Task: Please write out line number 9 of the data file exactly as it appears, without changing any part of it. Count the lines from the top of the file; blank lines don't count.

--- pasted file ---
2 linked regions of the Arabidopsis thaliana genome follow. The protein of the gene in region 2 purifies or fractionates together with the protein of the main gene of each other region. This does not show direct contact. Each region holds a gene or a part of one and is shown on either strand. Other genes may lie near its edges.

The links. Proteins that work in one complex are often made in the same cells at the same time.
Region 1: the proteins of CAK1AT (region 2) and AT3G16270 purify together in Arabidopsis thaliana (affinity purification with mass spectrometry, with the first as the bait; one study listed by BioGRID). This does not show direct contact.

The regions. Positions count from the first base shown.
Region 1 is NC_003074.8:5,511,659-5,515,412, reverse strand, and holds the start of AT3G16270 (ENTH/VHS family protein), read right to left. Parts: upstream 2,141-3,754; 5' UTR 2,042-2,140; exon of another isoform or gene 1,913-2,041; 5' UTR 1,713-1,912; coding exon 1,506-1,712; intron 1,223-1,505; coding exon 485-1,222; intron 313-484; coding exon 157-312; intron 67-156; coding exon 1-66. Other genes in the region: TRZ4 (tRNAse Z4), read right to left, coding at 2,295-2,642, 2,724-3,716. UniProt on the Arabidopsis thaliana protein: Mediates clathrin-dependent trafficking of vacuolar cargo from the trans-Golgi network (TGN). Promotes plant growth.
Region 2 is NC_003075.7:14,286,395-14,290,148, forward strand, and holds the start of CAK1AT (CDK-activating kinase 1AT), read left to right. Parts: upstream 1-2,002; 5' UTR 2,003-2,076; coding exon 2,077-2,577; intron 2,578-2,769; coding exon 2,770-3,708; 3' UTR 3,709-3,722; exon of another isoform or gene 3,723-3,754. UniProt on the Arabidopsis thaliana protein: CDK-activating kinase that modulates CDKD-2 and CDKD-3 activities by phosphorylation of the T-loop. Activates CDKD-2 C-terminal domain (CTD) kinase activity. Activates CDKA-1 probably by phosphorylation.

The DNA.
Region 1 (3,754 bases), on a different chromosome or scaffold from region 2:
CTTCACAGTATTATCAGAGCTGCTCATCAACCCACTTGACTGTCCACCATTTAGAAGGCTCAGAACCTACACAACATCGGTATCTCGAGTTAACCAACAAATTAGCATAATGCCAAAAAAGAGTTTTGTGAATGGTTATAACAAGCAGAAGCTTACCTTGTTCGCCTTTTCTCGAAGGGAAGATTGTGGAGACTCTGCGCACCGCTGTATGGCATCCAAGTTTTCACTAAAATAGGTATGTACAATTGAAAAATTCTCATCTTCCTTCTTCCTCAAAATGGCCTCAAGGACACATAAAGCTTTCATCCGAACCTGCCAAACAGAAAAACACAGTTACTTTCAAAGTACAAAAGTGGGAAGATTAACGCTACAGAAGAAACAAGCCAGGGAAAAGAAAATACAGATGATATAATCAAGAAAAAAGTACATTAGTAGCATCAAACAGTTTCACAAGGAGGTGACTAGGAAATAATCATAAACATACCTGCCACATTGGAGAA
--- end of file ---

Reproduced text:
CTTCACAGTATTATCAGAGCTGCTCATCAACCCACTTGACTGTCCACCATTTAGAAGGCTCAGAACCTACACAACATCGGTATCTCGAGTTAACCAACAAATTAGCATAATGCCAAAAAAGAGTTTTGTGAATGGTTATAACAAGCAGAAGCTTACCTTGTTCGCCTTTTCTCGAAGGGAAGATTGTGGAGACTCTGCGCACCGCTGTATGGCATCCAAGTTTTCACTAAAATAGGTATGTACAATTGAAAAATTCTCATCTTCCTTCTTCCTCAAAATGGCCTCAAGGACACATAAAGCTTTCATCCGAACCTGCCAAACAGAAAAACACAGTTACTTTCAAAGTACAAAAGTGGGAAGATTAACGCTACAGAAGAAACAAGCCAGGGAAAAGAAAATACAGATGATATAATCAAGAAAAAAGTACATTAGTAGCATCAAACAGTTTCACAAGGAGGTGACTAGGAAATAATCATAAACATACCTGCCACATTGGAGAA